President Biden has restored environmental protections for two landmarks in Utah’s red-rock desert, Bears Ears National Monument and Grand Staircase-Escalante, effectively reversing former President Donald Trump’s decision to reduce the sizes of the sites in 2017.
Under Biden’s executive order, 1.87 million acres around Grand Staircase-Escalante are once again protected by federal law, reestablishing the domain first designated a landmark by President Clinton in 1996. Meanwhile, the boundaries around Bears Ears have been expanded to 1.36 million acres—a slight increase in size from the area first charted out by President Obama in December of 2016.
A year later, the Trump administration reduced the acreage of Grand Staircase-Escalante by nearly half, while Bears Ears was decreased by 85 percent—the largest curtailment of federal land protection in U.S. history.
“The protection of our public lands must not become a pendulum that swings back and forth depending on who is in office,” Biden said in speech before signing the changes into law. “This is not a partisan issue.”
Newspaper rock in Bears Ears on June 2, 2018. Photo: Larry Hulst/Michael Ochs Archives/Getty Images.
“National monuments and parks are part of our identity as a people,” he continued. “They are more than natural wonders. They are the birthright we pass from generation to generation. A birthright of every American.”
Biden exercised his authority under the Antiquities Act, a statute signed into law by Theodore Roosevelt in 1906 that gives the President power to establish national monuments on federal lands.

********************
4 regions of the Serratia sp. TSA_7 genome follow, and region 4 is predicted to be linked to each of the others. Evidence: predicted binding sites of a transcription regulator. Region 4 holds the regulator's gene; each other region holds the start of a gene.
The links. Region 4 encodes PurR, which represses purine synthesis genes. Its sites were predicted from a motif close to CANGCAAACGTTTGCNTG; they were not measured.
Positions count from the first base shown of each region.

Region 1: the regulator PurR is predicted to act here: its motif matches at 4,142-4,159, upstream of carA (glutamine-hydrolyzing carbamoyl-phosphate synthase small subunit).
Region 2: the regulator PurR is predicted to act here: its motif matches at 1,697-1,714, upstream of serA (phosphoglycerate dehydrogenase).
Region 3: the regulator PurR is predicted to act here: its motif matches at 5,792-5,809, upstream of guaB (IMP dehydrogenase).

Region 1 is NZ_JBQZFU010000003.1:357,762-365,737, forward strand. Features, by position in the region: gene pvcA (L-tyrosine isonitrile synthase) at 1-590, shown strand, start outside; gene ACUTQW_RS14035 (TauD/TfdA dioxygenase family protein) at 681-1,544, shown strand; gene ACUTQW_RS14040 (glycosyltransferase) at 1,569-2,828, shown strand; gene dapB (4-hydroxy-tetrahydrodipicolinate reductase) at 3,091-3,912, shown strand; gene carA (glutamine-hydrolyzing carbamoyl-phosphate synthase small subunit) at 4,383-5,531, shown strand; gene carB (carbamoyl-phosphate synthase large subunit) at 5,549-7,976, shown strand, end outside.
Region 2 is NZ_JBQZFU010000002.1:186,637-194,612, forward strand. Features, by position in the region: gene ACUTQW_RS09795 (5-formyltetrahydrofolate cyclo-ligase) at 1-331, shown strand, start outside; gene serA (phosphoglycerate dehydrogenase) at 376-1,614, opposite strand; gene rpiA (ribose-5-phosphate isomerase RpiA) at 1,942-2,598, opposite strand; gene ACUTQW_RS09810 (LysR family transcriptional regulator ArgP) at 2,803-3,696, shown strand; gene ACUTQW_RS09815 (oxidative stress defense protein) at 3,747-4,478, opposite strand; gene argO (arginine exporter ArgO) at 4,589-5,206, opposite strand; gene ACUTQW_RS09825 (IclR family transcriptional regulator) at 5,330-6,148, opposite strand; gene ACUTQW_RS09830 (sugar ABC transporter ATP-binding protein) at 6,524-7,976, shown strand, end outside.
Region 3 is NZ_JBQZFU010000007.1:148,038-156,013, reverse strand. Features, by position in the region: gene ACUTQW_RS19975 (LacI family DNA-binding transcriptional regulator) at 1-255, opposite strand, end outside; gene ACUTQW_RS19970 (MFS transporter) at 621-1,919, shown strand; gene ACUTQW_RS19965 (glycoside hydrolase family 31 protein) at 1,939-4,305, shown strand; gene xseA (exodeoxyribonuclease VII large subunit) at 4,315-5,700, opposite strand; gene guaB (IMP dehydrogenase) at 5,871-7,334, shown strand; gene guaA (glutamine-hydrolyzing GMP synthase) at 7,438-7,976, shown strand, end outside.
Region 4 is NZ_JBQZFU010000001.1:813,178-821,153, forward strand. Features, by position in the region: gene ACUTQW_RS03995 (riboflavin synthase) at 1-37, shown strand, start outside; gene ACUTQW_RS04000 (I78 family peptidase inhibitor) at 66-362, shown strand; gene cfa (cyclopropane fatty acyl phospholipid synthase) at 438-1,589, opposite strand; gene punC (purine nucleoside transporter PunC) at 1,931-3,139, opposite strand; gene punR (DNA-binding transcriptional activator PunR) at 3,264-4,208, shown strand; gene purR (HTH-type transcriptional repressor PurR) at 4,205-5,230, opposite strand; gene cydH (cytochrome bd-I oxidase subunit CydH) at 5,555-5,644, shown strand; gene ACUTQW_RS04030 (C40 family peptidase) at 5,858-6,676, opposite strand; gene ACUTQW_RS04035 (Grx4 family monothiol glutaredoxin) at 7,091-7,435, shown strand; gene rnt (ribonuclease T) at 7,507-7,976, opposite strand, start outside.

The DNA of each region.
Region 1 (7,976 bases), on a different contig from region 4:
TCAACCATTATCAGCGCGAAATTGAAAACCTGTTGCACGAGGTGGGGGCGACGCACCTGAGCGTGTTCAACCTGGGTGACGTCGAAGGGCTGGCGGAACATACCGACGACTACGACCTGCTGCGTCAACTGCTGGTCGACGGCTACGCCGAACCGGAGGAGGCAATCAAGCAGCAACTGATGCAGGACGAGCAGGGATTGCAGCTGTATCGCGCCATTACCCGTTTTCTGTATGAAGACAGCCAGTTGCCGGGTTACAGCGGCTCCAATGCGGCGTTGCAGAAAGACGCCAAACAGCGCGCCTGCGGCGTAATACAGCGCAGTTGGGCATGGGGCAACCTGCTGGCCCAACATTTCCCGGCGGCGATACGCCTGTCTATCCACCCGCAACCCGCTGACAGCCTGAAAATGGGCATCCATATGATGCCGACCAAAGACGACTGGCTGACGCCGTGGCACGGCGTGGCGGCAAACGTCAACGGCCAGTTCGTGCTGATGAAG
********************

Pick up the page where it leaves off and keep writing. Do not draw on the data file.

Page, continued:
With Biden’s order, Bears Ears is now co-managed by the Bureau of Land Management and a coalition of five Native American tribes whose ancestors inhabited the region: the Hopi Tribe, the Navajo Nation, the Ute Mountain Ute Tribe, the Ute Indian Tribe, and the Pueblo of Zuni.
The site, named for its signature twin buttes that can be seen from hundreds of miles away, is home to thousands of archeological treasures, including rock paintings, pottery fragments, and dinosaur fossils. But its significance is not just historical, said Patrick Gonzales-Rogers, executive director of the Bears Ears Inter-Tribal Coalition, who called Biden’s order “monumental.”
“These are living places,” he said, referring to Bears Ears as a “cathedral” for the tribes of the coalition. “It is not just about the preservation of the great outdoors. It’s about protecting the places of worship and cultural practice for the tribes that we represent.”
Like Bears Ears, Grand Staircase-Escalante is overseen by the Bureau of Land Management and spans sandstone canyons, cliffs, and mesas, and houses some of the country’s most prized examples of native art and fossils.
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